Groups have run consistently at Langdon for the first time in 10 years. These groups have included Understanding Psychosis, A CBT emotions group, Building Blocks for Change, Substance Misuse group, Life in Balance, A DBT informed skills group, Supervision structures and feedback processes have been built in to groups to ensure sustainability. We feedback in presentations to the MDT about group progress – a presentation that is developed with and presented by a patient as well as group facilitators. 4. We have developed a collaborative risk process, teaching staff about risk assessment from induction, providing teaching for patients and including patients in risk assessments as a matter of routine. Risk assessment and collaborative risk assessment and management is applied to every patient at Langdon. 5. Reflective Practice is key to making a difference to our service and we are developing a model of reflective practice that builds on relational models that are used currently in forensic services, to support this we are providing training to staff on core concepts in forensic services that are discussed in reflective practice. The benefit of the reflective practice using a relational model using cognitive analytic mapping is for staff to be aware how both they and patients live and work in an environment and are both affected by similar processes and can make positive changes to ways of working and living together by altering ways of relating i.e. from criticizing to criticized TO valuing to valued.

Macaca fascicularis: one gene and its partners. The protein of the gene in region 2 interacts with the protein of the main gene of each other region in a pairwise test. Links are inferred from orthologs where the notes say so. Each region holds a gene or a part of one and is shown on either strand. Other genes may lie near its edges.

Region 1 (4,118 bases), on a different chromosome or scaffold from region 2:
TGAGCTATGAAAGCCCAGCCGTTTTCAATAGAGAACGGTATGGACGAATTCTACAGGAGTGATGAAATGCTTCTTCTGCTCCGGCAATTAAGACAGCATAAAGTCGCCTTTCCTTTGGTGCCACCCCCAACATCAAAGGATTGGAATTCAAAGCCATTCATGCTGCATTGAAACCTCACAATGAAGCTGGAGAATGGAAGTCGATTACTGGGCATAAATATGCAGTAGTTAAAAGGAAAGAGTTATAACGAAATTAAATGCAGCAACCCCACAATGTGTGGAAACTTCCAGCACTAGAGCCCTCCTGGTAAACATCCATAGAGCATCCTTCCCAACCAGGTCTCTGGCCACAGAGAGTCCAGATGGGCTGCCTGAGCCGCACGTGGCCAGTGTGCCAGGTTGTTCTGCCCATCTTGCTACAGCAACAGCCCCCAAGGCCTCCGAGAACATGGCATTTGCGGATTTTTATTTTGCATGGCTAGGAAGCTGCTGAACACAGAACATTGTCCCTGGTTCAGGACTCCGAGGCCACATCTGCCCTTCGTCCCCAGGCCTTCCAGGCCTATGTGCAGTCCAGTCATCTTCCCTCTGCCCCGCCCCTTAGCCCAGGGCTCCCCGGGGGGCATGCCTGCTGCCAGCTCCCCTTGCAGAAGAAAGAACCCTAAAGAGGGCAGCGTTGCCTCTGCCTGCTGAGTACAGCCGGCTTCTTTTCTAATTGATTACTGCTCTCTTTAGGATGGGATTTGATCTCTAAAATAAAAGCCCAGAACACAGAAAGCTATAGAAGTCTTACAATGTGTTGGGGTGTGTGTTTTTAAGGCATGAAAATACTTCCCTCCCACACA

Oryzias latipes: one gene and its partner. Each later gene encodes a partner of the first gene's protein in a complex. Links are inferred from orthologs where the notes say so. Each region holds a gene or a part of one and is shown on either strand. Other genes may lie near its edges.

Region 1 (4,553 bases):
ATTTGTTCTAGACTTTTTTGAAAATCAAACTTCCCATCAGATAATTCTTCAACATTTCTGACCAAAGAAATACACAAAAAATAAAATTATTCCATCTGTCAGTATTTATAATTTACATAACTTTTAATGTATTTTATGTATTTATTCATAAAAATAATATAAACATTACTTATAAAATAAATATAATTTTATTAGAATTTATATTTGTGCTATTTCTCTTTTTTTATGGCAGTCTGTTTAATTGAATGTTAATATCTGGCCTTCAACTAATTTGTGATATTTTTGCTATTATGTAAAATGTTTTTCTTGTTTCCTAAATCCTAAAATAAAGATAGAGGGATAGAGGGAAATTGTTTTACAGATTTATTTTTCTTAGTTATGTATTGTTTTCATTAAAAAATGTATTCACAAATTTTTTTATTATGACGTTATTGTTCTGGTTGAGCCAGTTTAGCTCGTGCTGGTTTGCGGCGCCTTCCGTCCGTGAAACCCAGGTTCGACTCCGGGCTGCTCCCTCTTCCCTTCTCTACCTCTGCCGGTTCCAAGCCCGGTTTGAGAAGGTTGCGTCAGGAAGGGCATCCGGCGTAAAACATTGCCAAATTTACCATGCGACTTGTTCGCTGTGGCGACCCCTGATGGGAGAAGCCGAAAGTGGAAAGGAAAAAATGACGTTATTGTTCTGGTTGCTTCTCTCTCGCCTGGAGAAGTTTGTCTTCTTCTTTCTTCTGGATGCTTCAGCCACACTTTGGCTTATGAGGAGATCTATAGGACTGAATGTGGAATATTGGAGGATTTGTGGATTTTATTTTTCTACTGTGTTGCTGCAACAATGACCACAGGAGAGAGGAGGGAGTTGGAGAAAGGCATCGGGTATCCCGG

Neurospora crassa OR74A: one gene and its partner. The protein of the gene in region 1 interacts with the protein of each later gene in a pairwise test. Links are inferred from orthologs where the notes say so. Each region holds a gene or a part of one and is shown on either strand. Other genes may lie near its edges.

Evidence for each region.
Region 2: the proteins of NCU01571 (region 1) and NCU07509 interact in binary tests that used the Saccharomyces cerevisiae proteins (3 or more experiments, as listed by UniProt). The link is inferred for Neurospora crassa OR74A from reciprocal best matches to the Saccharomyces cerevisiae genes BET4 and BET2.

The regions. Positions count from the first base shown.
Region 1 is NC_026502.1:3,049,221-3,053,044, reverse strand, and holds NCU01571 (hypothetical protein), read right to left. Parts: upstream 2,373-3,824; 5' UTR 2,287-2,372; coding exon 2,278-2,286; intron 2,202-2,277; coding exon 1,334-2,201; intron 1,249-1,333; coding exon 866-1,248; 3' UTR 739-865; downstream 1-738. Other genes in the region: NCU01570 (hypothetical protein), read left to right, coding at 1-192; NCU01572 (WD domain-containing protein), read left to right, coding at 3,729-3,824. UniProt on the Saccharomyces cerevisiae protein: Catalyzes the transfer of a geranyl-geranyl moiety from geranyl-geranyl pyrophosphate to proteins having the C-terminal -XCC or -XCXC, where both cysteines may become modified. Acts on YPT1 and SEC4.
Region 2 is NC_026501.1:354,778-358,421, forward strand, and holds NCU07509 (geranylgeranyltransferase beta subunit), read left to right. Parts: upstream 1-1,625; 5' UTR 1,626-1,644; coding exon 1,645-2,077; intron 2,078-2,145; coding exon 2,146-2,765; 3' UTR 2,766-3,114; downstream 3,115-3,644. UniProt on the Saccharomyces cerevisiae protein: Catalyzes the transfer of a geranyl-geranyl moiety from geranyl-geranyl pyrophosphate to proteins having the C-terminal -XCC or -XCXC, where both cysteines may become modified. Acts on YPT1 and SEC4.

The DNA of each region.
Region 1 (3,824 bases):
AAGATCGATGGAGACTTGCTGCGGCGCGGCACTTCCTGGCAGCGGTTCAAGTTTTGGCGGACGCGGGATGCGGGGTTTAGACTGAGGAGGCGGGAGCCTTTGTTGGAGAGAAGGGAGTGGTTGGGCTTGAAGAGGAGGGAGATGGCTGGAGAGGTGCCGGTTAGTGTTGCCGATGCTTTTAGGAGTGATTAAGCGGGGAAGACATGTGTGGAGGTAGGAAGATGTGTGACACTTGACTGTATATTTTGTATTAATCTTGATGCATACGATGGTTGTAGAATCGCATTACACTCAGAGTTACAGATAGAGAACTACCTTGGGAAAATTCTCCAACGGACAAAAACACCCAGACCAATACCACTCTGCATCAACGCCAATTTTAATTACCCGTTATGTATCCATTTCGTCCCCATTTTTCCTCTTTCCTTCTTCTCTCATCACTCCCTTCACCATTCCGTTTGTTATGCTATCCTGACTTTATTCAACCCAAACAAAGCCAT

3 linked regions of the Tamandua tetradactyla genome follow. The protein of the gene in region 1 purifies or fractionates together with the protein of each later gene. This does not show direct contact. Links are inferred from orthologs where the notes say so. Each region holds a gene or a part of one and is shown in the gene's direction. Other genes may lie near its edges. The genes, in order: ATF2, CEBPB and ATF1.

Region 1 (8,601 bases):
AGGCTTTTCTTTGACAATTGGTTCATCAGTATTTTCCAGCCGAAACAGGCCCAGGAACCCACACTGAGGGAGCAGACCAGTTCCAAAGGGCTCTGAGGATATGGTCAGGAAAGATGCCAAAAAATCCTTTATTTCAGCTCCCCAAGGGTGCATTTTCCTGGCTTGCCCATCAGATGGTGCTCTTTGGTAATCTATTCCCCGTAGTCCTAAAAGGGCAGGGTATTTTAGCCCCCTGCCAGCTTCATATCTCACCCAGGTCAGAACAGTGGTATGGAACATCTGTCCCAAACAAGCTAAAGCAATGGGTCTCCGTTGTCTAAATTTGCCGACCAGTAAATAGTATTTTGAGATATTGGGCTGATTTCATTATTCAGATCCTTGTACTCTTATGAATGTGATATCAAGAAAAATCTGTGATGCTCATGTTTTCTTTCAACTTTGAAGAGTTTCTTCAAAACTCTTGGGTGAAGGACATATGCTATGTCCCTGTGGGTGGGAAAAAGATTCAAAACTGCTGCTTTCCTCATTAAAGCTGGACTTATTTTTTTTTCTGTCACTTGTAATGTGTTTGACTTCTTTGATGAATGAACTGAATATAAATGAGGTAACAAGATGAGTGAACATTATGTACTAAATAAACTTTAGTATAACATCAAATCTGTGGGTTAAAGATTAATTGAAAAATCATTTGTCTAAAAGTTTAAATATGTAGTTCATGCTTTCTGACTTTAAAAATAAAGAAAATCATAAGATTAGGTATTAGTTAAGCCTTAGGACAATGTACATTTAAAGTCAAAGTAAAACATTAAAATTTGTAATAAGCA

These innovations in our service have brought together clinical colleagues to appreciate and work together more effectively, have provided patients with a more effective series of interventions and the opportunity to be involved in the development of and delivery of interventions, all of which improves confidence, recruitment and retention and wellbeing and reduced risk. We are currently introducing mindfulness across the service, moving from patient groups to staff meetings, aiming to have mindfulness as a standard part of the service and are introducing a relational approach to human resources and recruitment processes. The psychologically informed and developed Relational Discovery model has been praised as a model of good practice on both medium and low and open security wards by the forensic quality network in 2017 and presentations are being made at the Quality Network in June 2017 and at the International Forensic Mental Health conference in June 2017.